Seminars & Events
Monday, February 11, 2013: Dr. Daphne Soares (University of Maryland College Park) will speak on "The Sensory World of Cavefishes" at 4:45 pm in Goodpaster Hall 195.
Monday, March 4, 2013: Dr. Joe Cheer (University of Maryland Baltimore) will speak on "Endogenous Cannabinoids and the Pursuit of Reward" at 4:45 pm in Goodpaster Hall 195.
Friday, April 12, 2013: Dr. Jill McGaughy (University of New Hampshire) will speak on "The Role of Cortical Norepinephrine in the Ontogeny of Executive Function" at 3:00 pm in Schaefer Hall 106.
Dr. Erin Johnson '02 recently received her Ph.D. in Neuroscience from the University of Rochester School of Medicine, and was inducted as an alumni member of Nu Rho Psi.
Ron Saul, "Chronic activation of the substantia nigra nociceptin/orphanin receptor induces motor deficits similar to Parkinson's disease," 2008. Saul, the 2008 winner of the Neuroscience Award, infused a drug into the substantia nigra of rats and measured the resulting motor behaviors, mood disturbances, and cognitive abilities.
Aileen M. Bailey. Associate Professor of Psychology. B.A., Beloit College (1994); M.S., Ph.D., University of Georgia (1996, 1999)
I am interested in the neuroanatomy and neurochemistry of higher cognitive functions. In particular, I investigate the involvement of various neuroanatomical areas in a cognitively demanding task, learning set formation. Learning set formation is a task that is infrequently used by behavioral neuroscientists but offers a closer model to human learning than many of the heavily examined animal learning tasks. My laboratory has found that a general neurotoxin produces a profound impairment in the ability to form a learning set. However, a specific toxin that destroys only neurons that contain acetylcholine does not block learning set acquisition. My lab continues to investigate what areas of the brain are most crucial to this particular learning task. We will also be looking at pharmaceutical agents that might alleviate any impairment in learning set that we see following brain damage.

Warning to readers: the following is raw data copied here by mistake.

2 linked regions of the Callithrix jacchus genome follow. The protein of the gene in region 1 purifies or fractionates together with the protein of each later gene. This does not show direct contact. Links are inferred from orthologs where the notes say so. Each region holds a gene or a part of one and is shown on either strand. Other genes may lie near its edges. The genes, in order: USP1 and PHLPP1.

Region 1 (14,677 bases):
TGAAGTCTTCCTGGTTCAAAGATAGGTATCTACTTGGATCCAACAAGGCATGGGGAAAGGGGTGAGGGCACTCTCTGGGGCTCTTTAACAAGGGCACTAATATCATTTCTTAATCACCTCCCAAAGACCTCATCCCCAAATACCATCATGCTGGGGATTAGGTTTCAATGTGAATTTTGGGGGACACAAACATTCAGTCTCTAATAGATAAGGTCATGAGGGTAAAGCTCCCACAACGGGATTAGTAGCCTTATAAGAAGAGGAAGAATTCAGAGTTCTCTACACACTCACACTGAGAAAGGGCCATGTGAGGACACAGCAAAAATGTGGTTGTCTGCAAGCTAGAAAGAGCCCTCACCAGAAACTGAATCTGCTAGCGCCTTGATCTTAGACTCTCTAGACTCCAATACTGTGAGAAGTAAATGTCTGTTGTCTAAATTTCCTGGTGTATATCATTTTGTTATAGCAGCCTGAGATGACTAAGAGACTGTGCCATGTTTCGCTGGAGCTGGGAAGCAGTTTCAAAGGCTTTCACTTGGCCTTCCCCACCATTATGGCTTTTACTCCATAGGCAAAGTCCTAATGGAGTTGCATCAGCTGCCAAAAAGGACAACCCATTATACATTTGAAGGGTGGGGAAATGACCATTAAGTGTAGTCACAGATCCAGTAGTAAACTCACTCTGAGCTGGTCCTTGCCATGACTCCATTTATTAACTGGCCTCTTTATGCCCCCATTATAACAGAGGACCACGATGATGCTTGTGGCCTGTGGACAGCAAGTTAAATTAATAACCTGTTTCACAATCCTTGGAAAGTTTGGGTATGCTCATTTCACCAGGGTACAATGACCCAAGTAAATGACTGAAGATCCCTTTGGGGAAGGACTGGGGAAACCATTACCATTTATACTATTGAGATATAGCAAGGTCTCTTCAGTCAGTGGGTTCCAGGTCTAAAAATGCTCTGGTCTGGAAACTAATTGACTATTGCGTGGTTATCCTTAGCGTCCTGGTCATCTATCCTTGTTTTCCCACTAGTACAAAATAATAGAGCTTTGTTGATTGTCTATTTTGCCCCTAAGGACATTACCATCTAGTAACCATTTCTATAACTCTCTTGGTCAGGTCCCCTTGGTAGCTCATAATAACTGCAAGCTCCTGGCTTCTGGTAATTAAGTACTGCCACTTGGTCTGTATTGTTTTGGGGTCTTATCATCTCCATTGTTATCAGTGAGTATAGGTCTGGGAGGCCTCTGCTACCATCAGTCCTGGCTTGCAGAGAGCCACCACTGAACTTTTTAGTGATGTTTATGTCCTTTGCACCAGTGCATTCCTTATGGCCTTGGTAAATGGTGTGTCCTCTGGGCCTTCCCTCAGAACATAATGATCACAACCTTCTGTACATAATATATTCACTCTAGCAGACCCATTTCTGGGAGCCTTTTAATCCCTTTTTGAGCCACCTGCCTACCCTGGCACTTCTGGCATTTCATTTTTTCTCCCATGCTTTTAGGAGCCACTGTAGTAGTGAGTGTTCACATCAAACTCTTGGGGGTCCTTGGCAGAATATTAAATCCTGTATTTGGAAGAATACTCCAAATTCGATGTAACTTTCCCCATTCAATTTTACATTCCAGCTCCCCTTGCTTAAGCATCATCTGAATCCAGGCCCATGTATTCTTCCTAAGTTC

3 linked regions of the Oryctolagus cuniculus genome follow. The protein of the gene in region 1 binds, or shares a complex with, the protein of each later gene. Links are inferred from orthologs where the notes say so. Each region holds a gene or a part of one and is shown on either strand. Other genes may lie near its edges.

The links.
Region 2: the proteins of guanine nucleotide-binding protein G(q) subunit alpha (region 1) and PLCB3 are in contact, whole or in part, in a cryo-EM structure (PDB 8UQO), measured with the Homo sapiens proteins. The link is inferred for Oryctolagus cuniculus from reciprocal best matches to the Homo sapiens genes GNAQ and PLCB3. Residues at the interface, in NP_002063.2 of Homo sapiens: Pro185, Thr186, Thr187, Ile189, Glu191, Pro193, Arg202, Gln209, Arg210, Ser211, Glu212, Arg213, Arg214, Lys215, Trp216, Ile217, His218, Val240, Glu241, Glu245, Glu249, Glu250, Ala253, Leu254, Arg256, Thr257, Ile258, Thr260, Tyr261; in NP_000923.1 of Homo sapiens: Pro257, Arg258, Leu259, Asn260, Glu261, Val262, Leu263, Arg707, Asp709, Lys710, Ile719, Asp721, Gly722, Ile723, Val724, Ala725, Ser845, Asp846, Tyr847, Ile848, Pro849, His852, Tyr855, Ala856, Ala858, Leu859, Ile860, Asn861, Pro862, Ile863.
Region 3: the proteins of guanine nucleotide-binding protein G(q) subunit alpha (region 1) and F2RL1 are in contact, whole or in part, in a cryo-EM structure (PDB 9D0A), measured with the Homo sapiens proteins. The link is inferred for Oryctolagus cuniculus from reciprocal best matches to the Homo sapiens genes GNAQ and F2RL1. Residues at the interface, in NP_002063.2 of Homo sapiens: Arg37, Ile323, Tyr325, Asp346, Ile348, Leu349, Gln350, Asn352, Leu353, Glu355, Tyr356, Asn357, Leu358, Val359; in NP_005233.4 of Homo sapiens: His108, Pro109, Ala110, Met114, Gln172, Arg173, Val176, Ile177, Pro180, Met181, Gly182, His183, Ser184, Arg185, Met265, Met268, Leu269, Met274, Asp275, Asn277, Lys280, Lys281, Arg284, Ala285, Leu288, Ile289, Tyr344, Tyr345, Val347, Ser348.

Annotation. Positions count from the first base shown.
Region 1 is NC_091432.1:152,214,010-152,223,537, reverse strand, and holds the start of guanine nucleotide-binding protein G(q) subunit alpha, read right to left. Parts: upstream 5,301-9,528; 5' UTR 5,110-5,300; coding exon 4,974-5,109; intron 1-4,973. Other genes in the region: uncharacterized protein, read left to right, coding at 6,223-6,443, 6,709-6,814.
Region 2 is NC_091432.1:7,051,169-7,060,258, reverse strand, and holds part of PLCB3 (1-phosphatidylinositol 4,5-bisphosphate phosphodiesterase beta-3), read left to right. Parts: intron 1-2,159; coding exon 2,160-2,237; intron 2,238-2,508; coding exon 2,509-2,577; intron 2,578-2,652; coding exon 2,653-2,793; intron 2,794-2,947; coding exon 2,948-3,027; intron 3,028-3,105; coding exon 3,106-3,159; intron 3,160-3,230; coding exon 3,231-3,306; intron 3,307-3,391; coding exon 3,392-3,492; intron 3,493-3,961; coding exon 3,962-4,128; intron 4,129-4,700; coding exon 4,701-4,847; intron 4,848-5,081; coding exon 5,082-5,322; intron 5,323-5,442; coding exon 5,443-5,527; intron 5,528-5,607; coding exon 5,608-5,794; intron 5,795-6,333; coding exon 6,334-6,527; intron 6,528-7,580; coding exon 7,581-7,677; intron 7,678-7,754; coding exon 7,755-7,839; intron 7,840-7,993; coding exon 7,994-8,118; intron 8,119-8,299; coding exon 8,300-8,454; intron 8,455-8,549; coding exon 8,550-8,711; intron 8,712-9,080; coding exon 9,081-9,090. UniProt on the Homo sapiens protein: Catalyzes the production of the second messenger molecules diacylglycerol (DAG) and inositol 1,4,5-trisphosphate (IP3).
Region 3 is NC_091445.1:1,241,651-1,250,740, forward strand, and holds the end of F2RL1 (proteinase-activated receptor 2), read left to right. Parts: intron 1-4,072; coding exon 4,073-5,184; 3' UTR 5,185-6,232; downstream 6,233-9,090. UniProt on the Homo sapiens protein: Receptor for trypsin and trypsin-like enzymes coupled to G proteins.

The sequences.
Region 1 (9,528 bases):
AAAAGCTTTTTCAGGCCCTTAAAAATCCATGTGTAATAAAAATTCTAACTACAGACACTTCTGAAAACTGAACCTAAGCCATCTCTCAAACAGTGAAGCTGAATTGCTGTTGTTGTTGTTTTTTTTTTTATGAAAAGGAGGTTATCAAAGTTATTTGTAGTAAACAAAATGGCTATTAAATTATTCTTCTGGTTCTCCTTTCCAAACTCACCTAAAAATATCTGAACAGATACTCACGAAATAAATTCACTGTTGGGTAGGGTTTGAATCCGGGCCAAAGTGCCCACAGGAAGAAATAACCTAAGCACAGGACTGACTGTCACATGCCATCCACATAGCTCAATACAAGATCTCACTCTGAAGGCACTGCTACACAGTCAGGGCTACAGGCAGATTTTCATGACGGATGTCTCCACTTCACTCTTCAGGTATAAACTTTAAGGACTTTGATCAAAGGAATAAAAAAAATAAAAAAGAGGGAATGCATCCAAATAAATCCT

I am also interested in examining pre-clinical markers of Parkinson's disease (PD). I have recently begun examining a novel progressive animal model of PD looking for changes in behavior that may occur prior to the onset of motor impairment. Investigations include changes in olfaction, mood, and cognition.
Anne Marie Brady. Associate Professor of Psychology. B.A., St. Mary's College of Maryland; M.A., Ph.D., Ohio State University (1997, 2000)
I am interested in the neurobiology of psychiatric diseases, particularly schizophrenia and drug addiction. In particular, I have been investigating cognitive deficits in a neurodevelopmental rat model of schizophrenia. Neonatal (7-day old) rats are given a specific lesion in the hippocampus, and are then allowed to grow to adulthood, when they begin to display behavioral and cognitive abnormalities that can be linked with common behavioral symptoms of schizophrenia. I am currently studying higher cognitive processes in these rats, including spatial learning and memory, attentional set-shifting, and formation of a learning set. I am also studying the differences between adolescent and adult behavior in these rats, and the neuroanatomical expression of Fos, a protein encoded by an immediate early gene that is turned on when neurons are activated.
There are also links between schizophrenia and drug addiction, with a high percentage of schizophrenia patients abusing drugs (often nicotine, cocaine, alcohol, and/or marijuana). I am also investigating possible neurobiological links between these two states, using the same neurodevelopmental model of schizophrenia and adding the self-administration of drugs.
Eric J. Hiris. Associate Professor of Psychology. B.A., Oakland University (1990); M.S., Ph.D., Vanderbilt University (1992, 1995)